Among conservatives, Tom Wolf’s tenure as governor is filled with enough potholes to bury a half-dozen blind donkeys.
Since taking office, Wolf has asked for or supported tax increases 11 times, including a $4.6 billion tax increase in 2015. Pennsylvania has the nation’s highest gas tax and is 15th when the local tax burden is incorporated — and that doesn’t include a $53 billion unfunded pension liability that grows daily.
Pennsylvania’s economy lags behind the national economy, while our public schools are underperforming and state spending only compounds resulting in increased taxation. The state has 17 sanctuary counties and a heroin and opioid epidemic that is nothing short of a plague.
Last month, Wolf vetoed an anti-poverty bill that would have incentivized people to move from dependency to independence through work. Moreover, the legislation would have prioritized medical coverage for those unable to work due to medical conditions. Pennsylvania is also projected to spend $847 million in corporate welfare, which is nothing more than a tax subsidy for out-of-state businesses. According to the Independent Fiscal Office, these subsidies have returned just 14 cents on every dollar. Union contributions have added more than $10 million to Wolf’s campaign and, according to the Cato Institute, Wolf’s overall grade as governor is F.
According to a Governing magazine report, Wolf is among the 12 most vulnerable governors on the ballot. Wolf is an active supporter of gay marriage where his opponent, Scott Wagner, a conservative York County entrepreneur who has served in the Pennsylvania state legislature since winning a 2014 special election, is not. Wagner is also the first candidate to ever capture a state Senate seat as a write-in candidate, and is pro-life. Wolf, a former Planned Parenthood escort, is obviously not. Donald Trump was once a Democrat, but then so was Ronald Reagan.
On the congressional slate, Wolf and the state Legislature’s Republican majorities couldn’t agree on a congressional replacement map, so Democrats on the judiciary levied a redrawing of Pennsylvania’s House districts that placed several Republican seats in jeopardy, especially after several retired.
Last March, Democrats won a Pennsylvania House seat that just 18 months earlier was carried by Trump by 20 points, and where Democrats didn’t even field a candidate in the two prior elections. Provided Democrats win all 12 seats, they would be more than halfway toward the 23-seat Republican majority. The mandated redistricting has Pennsylvania once again living up to its moniker as the Keystone state that Democrats hope will help them win the House.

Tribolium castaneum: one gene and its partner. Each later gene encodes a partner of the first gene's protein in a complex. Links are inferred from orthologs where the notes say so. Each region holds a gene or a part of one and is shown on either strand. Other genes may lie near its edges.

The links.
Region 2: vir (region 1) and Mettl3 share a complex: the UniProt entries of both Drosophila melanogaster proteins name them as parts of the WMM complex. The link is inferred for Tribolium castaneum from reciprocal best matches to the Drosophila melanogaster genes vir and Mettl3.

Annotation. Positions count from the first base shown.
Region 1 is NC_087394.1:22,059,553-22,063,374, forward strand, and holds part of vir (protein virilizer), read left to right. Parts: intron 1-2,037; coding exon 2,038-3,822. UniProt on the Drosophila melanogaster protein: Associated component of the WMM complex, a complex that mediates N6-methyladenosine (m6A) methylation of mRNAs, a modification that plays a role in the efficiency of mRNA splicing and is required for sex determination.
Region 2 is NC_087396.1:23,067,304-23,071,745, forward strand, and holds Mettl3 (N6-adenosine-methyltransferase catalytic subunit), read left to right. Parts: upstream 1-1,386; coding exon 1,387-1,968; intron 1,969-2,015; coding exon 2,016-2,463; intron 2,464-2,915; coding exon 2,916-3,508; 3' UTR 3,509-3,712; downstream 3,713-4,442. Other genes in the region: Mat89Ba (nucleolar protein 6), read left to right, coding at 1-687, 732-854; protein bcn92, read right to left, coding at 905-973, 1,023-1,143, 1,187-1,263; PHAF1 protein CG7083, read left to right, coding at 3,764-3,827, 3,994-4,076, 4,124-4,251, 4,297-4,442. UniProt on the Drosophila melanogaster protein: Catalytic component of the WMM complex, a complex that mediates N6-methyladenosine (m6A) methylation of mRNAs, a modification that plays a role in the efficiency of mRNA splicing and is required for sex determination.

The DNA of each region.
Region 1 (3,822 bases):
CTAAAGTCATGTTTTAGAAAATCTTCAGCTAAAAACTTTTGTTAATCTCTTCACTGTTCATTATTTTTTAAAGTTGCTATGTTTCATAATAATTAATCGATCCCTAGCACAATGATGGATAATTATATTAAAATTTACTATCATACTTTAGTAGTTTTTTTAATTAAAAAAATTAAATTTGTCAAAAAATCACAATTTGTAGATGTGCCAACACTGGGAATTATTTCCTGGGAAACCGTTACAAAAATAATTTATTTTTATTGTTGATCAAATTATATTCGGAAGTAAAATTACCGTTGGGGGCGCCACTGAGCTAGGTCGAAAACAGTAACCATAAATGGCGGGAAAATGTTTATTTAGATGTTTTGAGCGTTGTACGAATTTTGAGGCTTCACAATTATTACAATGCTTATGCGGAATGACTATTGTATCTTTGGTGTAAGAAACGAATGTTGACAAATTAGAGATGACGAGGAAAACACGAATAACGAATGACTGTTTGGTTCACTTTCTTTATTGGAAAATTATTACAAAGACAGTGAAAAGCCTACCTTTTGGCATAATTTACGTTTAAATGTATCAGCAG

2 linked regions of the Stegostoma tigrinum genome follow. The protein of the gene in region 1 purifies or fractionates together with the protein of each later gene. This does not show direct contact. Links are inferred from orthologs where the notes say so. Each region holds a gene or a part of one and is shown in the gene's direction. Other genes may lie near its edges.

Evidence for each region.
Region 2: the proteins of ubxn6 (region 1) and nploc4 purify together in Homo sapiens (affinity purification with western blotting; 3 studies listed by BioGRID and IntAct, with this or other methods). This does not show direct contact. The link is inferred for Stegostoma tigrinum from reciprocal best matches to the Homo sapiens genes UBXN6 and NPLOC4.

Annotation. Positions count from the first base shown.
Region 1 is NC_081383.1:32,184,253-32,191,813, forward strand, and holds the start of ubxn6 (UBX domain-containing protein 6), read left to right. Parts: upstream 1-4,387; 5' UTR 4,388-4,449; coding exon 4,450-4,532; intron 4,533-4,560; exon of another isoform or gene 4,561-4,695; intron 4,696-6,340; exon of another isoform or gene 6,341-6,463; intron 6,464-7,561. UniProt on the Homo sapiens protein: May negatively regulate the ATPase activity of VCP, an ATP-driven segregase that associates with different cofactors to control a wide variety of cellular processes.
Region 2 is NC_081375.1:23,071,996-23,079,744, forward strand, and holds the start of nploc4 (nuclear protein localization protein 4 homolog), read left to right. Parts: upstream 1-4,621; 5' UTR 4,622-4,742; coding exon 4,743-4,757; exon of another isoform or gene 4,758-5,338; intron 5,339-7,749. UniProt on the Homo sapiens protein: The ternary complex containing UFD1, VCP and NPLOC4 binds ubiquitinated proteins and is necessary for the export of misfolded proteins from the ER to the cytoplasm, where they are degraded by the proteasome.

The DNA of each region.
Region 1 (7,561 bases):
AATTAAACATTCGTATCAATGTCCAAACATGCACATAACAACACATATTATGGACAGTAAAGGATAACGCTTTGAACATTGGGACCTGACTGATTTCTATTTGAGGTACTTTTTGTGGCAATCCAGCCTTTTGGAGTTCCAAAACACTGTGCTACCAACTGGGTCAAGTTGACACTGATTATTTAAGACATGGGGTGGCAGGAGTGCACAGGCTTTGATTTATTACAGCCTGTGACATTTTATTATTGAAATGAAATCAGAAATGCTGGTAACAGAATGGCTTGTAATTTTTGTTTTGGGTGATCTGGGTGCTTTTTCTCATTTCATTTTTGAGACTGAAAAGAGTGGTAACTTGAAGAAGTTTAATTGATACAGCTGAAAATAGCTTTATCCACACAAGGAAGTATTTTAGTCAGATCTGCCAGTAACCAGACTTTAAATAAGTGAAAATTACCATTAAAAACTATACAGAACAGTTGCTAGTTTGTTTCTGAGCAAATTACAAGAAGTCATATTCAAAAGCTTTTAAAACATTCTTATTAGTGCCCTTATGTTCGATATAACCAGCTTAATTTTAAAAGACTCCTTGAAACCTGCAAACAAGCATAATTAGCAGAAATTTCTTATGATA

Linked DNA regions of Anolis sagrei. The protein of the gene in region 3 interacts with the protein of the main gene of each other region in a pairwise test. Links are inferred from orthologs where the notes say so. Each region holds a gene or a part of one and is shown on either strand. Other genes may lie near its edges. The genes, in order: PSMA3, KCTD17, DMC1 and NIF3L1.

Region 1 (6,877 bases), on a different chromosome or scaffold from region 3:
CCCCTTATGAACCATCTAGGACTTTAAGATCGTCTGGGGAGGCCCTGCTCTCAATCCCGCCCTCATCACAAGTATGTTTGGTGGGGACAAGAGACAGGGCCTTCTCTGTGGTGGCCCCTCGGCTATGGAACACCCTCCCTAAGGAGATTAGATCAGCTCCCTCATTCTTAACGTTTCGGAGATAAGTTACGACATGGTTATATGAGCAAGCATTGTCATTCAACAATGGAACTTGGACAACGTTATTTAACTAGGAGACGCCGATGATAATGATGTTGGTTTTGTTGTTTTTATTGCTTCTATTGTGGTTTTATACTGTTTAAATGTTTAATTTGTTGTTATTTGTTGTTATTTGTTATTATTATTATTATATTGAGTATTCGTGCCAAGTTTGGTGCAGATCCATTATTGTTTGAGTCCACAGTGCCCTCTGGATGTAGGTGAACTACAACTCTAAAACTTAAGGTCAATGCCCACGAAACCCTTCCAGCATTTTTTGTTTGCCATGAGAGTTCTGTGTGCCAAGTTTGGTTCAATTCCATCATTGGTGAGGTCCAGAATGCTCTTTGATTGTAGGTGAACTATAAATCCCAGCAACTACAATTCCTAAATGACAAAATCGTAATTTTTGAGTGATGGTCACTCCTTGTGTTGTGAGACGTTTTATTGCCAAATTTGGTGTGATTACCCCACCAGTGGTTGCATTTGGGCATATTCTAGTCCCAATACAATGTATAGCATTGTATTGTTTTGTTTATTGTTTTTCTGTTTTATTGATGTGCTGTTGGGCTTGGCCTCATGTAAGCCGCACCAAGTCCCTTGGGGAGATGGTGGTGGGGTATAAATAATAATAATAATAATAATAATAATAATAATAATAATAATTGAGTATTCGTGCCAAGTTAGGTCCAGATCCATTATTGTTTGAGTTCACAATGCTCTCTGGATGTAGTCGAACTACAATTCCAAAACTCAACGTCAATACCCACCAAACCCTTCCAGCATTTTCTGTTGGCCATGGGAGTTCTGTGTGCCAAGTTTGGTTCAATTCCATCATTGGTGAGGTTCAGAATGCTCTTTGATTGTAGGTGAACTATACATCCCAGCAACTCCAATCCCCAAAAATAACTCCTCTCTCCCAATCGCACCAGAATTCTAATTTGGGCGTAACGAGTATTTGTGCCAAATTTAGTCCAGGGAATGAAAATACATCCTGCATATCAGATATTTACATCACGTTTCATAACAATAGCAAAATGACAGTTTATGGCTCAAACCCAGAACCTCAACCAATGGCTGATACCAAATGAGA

Prior to his twilight entry into politics, Congressman Lou Barletta aspired to play professional baseball, and admitted he couldn’t hit a curve. Now that he’s challenging two-term Democratic Sen. Bob Casey, he’s seen plenty of Uncle Charlie’s thrown in his direction — especially regarding commercials.
According to the Wall Street Journal, Senate Majority Leader Mitch McConnell said nine states will decide the battle for the Senate, and Pennsylvania is not one of them. The large number of battleground states held by Republicans does not help Barletta’s campaign cash flow from GOP headquarters.
Besides having a huge cash advantage, Casey, the son of a former governor, enjoys more state registered Democrats than Republicans that helped him to win in 2012 by 9 percentage points. Casey sells himself as a “pro-life Democrat,” which would be laughable, if it wasn’t so pathetic, as he has repeatedly voted to give hundreds of millions of tax dollars to Planned Parenthood, the nation’s largest abortion mill. No one would confuse Casey with his father, who once was the nation’s most prominent and perhaps the last vocal pro-life Democrat. Casey also supported Obergefell v. Hodges that legalized gay marriage.
Barletta’s position on gay marriage and abortion contrast sharply with Casey’s. Barletta has defended traditional marriage and is endorsed by the National Right to Life with a 100 percent pro-life voting record.
For liberals, Tuesday’s midterms isn’t about an improving economy, near-record-low unemployment or unprecedented energy production. Rather, identity politics of gender and race rule as 435 House, 33 Senate seats, 36 governorships, 6,665 state offices and tens of thousands of local ones are up for re-election.
A political lynching will result, provided Democrats win the majority with Pelosi already braiding the rope.
Their revenge will be costly.
(Maresca, a local freelance writer, composes “Talking Points” for each Sunday edition.)